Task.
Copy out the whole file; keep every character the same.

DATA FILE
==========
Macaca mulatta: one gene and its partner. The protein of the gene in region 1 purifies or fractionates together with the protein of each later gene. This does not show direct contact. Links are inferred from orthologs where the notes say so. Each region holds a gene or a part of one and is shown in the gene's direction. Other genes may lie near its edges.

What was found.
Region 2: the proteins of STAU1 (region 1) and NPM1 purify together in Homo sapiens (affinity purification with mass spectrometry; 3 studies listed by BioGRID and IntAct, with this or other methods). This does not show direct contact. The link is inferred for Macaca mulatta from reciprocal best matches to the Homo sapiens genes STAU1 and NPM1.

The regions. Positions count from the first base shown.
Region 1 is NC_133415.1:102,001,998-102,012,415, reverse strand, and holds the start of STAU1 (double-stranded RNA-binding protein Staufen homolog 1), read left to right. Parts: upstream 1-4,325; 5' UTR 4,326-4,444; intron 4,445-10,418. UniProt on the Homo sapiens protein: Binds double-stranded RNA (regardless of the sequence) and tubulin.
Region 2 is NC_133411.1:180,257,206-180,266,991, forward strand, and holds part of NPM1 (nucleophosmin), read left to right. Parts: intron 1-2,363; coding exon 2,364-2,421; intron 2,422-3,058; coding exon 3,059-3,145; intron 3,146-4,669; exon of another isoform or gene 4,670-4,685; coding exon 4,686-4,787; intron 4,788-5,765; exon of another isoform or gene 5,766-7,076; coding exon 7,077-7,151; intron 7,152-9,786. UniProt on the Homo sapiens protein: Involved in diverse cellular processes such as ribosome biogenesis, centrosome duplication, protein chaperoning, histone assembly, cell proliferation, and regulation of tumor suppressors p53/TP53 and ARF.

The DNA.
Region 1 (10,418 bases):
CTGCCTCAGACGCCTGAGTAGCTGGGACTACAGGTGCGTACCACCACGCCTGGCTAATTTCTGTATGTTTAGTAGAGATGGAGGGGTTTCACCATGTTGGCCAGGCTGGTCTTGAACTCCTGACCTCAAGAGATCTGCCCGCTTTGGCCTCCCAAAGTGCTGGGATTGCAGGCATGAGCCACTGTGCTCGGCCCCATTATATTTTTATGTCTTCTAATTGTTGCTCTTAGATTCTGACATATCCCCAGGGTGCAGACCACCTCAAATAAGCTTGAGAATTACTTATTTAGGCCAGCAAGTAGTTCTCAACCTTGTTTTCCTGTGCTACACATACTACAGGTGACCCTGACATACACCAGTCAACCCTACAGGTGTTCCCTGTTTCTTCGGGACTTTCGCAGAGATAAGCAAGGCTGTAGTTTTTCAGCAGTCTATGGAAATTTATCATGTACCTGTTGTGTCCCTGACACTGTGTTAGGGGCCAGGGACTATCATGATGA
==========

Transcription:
Macaca mulatta: one gene and its partner. The protein of the gene in region 1 purifies or fractionates together with the protein of each later gene. This does not show direct contact. Links are inferred from orthologs where the notes say so. Each region holds a gene or a part of one and is shown in the gene's direction. Other genes may lie near its edges.

What was found.
Region 2: the proteins of STAU1 (region 1) and NPM1 purify together in Homo sapiens (affinity purification with mass spectrometry; 3 studies listed by BioGRID and IntAct, with this or other methods). This does not show direct contact. The link is inferred for Macaca mulatta from reciprocal best matches to the Homo sapiens genes STAU1 and NPM1.

The regions. Positions count from the first base shown.
Region 1 is NC_133415.1:102,001,998-102,012,415, reverse strand, and holds the start of STAU1 (double-stranded RNA-binding protein Staufen homolog 1), read left to right. Parts: upstream 1-4,325; 5' UTR 4,326-4,444; intron 4,445-10,418. UniProt on the Homo sapiens protein: Binds double-stranded RNA (regardless of the sequence) and tubulin.
Region 2 is NC_133411.1:180,257,206-180,266,991, forward strand, and holds part of NPM1 (nucleophosmin), read left to right. Parts: intron 1-2,363; coding exon 2,364-2,421; intron 2,422-3,058; coding exon 3,059-3,145; intron 3,146-4,669; exon of another isoform or gene 4,670-4,685; coding exon 4,686-4,787; intron 4,788-5,765; exon of another isoform or gene 5,766-7,076; coding exon 7,077-7,151; intron 7,152-9,786. UniProt on the Homo sapiens protein: Involved in diverse cellular processes such as ribosome biogenesis, centrosome duplication, protein chaperoning, histone assembly, cell proliferation, and regulation of tumor suppressors p53/TP53 and ARF.

The DNA.
Region 1 (10,418 bases):
CTGCCTCAGACGCCTGAGTAGCTGGGACTACAGGTGCGTACCACCACGCCTGGCTAATTTCTGTATGTTTAGTAGAGATGGAGGGGTTTCACCATGTTGGCCAGGCTGGTCTTGAACTCCTGACCTCAAGAGATCTGCCCGCTTTGGCCTCCCAAAGTGCTGGGATTGCAGGCATGAGCCACTGTGCTCGGCCCCATTATATTTTTATGTCTTCTAATTGTTGCTCTTAGATTCTGACATATCCCCAGGGTGCAGACCACCTCAAATAAGCTTGAGAATTACTTATTTAGGCCAGCAAGTAGTTCTCAACCTTGTTTTCCTGTGCTACACATACTACAGGTGACCCTGACATACACCAGTCAACCCTACAGGTGTTCCCTGTTTCTTCGGGACTTTCGCAGAGATAAGCAAGGCTGTAGTTTTTCAGCAGTCTATGGAAATTTATCATGTACCTGTTGTGTCCCTGACACTGTGTTAGGGGCCAGGGACTATCATGATGA